The Sugar Bowl had been broadcast on NBC since 1959; when the Orange Bowl became a prime-time game and was picked up by NBC, the network had an all-day bowl trifecta consisting of the Sugar, Rose and Orange.  1970 was the first year in the new ABC contract to show the game, which featured Arkansas and Mississippi.  Arkansas, which had lost 1969's Game of the Century to Texas the previous month, could not work up the requisite enthusiasm for the game until it was too late, as Archie Manning led the Rebels to a 27-22 upset victory. The game was overwhelmed by CBS' broadcast of the Cotton Bowl, scoring a record-low 8.3 rating.


WTCN, Channel 11 (Ind.)

Morning

07:00a
Casey and Roundhouse

07:30a
Dave Lee

08:00a
The Munsters (B&W)

08:30a
Mister Ed (B&W)

09:00a
Patty Duke (B&W)

09:25a
News (local)

09:30a
Jack LaLanne

10:00a
Hawaii Calls

10:30a
Alfred Hitchcock Presents (B&W)

11:00a
The Galloping Gourmet

11:30a
News (local)

Afternoon

12:00p
Lunch With Casey

01:00p
Movie – “Wizard of Mars”

02:45p
News (local

02:50p
Fashions in Sewing

03:00p
Girl Talk (host Betsy Palmer, guest Liz Carpenter)

03:30p
Casey and Roundhouse

04:00p
Batman

04:30p
The Flintstones

05:00p
Gilligan’s Island (B&W)

05:30p
Star Trek

Evening

06:30p
The Deputy (B&W)

07:00p
Judd for the Defense

08:00p
The Big Valley

09:00p
Run For Your Life

10:00p
He Said! She Said! (panelists the Dick Clarks, the Bill Cullens, the Peter Duchins, Peter Lind Hayes and Mary Healy)

10:30p
Movie – “The Desert Song”

12:30a
News (local)

You might recognize Dave Lee's name (7:30a) from other listings I've done; he would do kids' shows like Popeye and Pete, and also was active in WTCN's promotion of Muscular Dystrophy backyard carnivals.  The show Girl Talk, which started in 1962, was hosted for most of its run by Virginia Graham.  When Graham left to do The Virginia Graham Show, hosting duties were taken over by Betsy Palmer.  He Said! She Said! ran for one season, with Joe Garagolia as host.  It would return a few years later, somewhat modified, as Tattletales.


KTCI, Channel  17 (NET)

Morning

09:00a
Sesame Street

Evening

06:30p
Film (B&W)

07:00p
Continental Comment (B&W)

07:30p
NET Playhouse

Many of NET's national programs showed up on KTCI, either as first-run programs or as reruns of shows that had been broadcast earlier on KTCA.  NET Playhouse features its own year-end program, looking at the trends in the arts and entertainment industries throughout the '60s.

6 comments:

  1. I should have guessed Tattletales was an American format! In Australia we had Celebrity Tattletales in 1980 but didn't have a long life. (Maybe we just didn't have enough celebrity couples to go around!) I never knew it was an American format.

    But I should have guessed it because in the 60s and 70s Australian producer Reg Grundy used to go to the US, take audio recordings and take screen snapshots of game shows from his hotel room, bring the stuff back to Australia and make his own copy and sell it to the networks here. And at that time it was completely legal (there were no copyright obligations between US and AU back then) even if not entirely ethical.

    Goodson-Todman (where most of the formats came from) eventually found out what this guy was doing in Australia, weren't too happy about it but legally they had no claim. As years went on they struck up a good business relationship and Grundy continued to franchise their game shows down under but as the laws did change he did end up paying licencing fees for the formats.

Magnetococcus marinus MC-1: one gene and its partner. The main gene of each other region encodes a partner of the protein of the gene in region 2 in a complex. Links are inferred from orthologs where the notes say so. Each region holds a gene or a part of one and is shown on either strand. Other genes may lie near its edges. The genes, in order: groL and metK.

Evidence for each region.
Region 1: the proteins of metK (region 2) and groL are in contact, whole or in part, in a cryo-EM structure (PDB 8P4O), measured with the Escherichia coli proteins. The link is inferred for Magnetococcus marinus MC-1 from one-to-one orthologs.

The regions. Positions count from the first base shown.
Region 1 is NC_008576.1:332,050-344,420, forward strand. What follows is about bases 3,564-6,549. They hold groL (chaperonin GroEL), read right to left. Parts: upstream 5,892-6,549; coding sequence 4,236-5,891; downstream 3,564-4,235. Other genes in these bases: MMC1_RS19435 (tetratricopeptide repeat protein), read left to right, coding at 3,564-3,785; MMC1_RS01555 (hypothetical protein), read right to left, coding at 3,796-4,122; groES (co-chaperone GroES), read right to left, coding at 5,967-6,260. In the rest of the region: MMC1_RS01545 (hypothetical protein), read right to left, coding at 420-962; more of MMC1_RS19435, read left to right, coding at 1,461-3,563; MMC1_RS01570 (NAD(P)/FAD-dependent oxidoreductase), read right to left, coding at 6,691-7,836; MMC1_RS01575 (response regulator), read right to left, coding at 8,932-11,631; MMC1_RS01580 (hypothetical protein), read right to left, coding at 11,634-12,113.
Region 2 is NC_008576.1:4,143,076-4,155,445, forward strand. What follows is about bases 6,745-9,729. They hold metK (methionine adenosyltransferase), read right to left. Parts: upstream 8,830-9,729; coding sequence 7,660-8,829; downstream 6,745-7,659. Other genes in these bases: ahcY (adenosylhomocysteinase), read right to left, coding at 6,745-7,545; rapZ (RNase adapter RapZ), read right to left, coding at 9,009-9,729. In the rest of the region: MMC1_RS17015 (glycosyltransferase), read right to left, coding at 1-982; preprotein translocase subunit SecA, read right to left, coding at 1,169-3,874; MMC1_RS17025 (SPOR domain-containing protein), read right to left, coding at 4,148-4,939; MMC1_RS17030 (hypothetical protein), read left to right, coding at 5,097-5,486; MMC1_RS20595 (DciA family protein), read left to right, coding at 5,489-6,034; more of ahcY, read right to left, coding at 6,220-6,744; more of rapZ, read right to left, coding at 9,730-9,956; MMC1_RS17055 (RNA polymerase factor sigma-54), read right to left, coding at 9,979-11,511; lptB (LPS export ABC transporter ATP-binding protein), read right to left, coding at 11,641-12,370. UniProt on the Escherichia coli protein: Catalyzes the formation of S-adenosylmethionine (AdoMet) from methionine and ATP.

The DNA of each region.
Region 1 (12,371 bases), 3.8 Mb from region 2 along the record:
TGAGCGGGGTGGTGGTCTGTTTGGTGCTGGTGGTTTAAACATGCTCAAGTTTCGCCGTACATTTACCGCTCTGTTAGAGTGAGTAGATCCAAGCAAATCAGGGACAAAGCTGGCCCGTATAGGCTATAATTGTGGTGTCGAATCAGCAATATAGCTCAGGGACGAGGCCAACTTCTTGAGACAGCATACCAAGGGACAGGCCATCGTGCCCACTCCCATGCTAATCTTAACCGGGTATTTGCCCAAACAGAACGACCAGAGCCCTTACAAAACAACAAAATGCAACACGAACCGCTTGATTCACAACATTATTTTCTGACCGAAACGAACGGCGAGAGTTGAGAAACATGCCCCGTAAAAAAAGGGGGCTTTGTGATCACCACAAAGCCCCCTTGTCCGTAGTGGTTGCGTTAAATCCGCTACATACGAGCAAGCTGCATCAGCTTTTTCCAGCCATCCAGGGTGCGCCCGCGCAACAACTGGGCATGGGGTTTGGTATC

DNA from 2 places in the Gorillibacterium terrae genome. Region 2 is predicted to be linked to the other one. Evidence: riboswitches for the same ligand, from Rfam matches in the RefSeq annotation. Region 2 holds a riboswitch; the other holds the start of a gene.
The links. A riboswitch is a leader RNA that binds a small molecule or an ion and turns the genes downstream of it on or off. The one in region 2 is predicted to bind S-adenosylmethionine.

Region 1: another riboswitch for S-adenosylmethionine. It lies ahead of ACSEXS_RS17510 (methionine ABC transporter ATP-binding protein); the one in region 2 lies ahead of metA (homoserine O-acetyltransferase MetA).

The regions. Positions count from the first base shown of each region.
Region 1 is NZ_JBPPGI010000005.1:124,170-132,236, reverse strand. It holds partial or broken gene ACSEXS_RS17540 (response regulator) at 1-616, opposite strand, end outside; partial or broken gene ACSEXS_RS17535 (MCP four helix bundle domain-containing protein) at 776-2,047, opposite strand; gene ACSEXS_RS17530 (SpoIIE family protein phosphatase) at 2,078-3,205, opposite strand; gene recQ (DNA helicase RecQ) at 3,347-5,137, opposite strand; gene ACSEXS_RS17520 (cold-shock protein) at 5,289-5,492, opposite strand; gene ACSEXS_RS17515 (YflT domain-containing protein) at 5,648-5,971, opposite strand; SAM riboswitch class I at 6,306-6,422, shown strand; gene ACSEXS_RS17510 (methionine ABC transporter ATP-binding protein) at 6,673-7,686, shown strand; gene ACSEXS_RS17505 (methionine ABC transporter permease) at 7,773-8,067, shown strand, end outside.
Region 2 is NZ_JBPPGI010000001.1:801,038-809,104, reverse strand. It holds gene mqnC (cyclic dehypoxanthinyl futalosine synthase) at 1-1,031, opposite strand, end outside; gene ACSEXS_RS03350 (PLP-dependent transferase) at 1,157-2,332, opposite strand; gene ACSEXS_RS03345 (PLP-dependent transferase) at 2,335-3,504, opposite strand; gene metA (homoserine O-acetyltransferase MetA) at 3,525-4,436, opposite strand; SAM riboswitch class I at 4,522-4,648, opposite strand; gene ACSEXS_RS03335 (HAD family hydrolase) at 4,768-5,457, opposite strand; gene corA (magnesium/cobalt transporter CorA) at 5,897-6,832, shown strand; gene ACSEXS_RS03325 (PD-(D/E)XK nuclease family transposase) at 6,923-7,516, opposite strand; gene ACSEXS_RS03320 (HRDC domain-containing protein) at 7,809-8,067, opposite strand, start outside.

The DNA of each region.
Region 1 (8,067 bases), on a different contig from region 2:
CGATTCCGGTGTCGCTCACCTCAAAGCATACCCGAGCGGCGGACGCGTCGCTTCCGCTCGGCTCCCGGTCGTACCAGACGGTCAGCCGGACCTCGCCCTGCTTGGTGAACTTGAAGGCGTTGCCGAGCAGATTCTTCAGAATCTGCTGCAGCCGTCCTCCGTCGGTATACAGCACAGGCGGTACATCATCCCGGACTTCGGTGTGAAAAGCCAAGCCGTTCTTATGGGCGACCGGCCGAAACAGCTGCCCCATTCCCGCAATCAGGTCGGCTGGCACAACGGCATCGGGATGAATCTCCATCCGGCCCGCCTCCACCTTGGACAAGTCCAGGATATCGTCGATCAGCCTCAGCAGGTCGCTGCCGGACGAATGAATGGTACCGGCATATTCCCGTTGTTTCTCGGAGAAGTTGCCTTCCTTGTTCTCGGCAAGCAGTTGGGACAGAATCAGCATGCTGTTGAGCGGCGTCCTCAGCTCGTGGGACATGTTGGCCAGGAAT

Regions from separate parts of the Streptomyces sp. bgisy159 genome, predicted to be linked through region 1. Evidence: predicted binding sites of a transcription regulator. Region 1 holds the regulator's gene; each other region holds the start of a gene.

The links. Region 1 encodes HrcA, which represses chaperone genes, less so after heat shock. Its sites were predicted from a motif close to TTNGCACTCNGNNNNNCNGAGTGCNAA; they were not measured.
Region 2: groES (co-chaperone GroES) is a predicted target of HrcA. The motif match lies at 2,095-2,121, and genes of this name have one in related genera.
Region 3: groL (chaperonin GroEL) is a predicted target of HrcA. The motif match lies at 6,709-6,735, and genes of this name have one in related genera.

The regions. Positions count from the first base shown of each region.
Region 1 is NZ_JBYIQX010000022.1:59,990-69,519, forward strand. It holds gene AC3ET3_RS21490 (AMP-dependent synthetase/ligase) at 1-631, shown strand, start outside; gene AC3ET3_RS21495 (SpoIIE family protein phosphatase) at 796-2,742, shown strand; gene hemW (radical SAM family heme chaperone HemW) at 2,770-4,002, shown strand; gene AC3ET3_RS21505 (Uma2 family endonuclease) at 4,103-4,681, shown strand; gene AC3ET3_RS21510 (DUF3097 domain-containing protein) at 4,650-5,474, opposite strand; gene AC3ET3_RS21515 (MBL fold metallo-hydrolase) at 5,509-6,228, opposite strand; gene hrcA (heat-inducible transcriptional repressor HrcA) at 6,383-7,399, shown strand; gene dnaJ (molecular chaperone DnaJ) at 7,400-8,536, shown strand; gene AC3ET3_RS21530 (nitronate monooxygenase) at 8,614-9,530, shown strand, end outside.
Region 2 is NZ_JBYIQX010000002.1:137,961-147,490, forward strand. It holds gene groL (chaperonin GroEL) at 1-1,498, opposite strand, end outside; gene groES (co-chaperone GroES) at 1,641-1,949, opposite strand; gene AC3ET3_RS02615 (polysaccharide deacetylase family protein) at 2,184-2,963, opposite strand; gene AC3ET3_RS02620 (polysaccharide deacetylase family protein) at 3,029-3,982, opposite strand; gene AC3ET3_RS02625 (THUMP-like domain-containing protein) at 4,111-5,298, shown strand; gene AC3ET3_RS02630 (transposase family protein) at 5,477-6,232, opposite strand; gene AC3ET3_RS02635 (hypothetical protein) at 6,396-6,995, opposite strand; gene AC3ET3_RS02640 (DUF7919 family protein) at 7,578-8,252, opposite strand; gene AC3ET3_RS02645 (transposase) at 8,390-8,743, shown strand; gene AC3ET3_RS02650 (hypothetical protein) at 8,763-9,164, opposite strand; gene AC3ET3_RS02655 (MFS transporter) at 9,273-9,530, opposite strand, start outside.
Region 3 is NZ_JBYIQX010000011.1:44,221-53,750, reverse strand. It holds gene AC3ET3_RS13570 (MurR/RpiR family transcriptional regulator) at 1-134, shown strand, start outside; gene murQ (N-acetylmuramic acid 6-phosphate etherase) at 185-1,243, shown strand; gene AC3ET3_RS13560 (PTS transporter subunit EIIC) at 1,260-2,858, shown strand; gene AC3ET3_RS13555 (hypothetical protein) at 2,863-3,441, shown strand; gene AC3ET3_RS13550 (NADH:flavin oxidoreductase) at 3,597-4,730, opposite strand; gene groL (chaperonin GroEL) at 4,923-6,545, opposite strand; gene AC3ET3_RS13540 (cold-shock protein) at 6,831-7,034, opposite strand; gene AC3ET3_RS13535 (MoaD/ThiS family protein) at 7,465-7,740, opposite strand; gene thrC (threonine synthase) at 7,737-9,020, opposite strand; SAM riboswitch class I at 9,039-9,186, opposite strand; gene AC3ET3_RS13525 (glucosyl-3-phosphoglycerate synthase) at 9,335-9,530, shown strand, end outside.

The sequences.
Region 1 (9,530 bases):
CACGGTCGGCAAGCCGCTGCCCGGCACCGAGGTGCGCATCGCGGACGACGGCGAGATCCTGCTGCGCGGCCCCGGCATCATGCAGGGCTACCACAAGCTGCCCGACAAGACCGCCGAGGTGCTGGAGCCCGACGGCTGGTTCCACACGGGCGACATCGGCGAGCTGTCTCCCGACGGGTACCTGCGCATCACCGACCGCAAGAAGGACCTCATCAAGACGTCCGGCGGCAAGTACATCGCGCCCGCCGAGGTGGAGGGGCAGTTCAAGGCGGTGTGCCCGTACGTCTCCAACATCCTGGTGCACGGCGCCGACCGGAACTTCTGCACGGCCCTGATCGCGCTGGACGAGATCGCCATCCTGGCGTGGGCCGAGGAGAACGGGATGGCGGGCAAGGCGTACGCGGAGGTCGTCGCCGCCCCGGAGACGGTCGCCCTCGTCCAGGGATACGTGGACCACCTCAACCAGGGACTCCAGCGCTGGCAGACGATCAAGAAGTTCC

Grundy was a very wealthy man when he sold his production empire (built mostly on game shows and soap operas) in the '90s. He's now living in Bermuda with his wife, Joy Chambers, who he met when she auditioned to be a panellist on one of his early game shows back in the '60s.

    ReplyDelete
    Replies
    1. Great background info - adds a lot to the original post! If I don't talk to you tomorrow, since you're just a few hours ahead of us, Happy New Year!

      Delete
    2. Today, Grundy and Goodson formats belong to German television network RTL, which runs the production arm known as FremantleMedia.

      Delete
  2. Didn't ABC still have the sole contract to broadcast regular season NCAA games? (It wasn't until an antitrust suit in the 80s that multiple networks were allowed to broadcast.) Which means both NBC and CBS had bowl games as their only NCAA game that year.

    ReplyDelete
  3. Những bộ Phim chiếp rạp sắp được ra mắt quý khán giả trong năm 2015 này.
    Sau đây mình xin giới thiệu với các bạn một số phim đáng chú ý của nền mọi nền điện ảnh.
    oan hồn
    phim lật mặt
    phim bom tấn Attack on Titan
    võ thuật bạo phong ngữ
    phim đạo sĩ hạ sơn
    phượng tù hoàng
    con gái nhỏng thường may mắn
    vạn vật sinh trưởng
    phim chiếu rạp truy mộng
    phim bí quyết luyện rồng 3
    phim skiptrace
    phim inhumans Hollywood
    phim kinh dị quỷ quyệt 3
    xem phim black panther
    xem phim hoa vàng trên cỏ xanh 2015 đây là bộ phim do Việt Nam sản xuất kết hợi với Hàn Quốc bộ phim có những cảnh quay vô cùng lãng mạng.
    xem phim hấp dẫn hoàng đế lưu manh
    Đây là một trong những bộ phim đang được đông đảo mọi người chú ý đến bởi độ hot và độ hấp dẫn của nó

    ReplyDelete

And now for something completely different.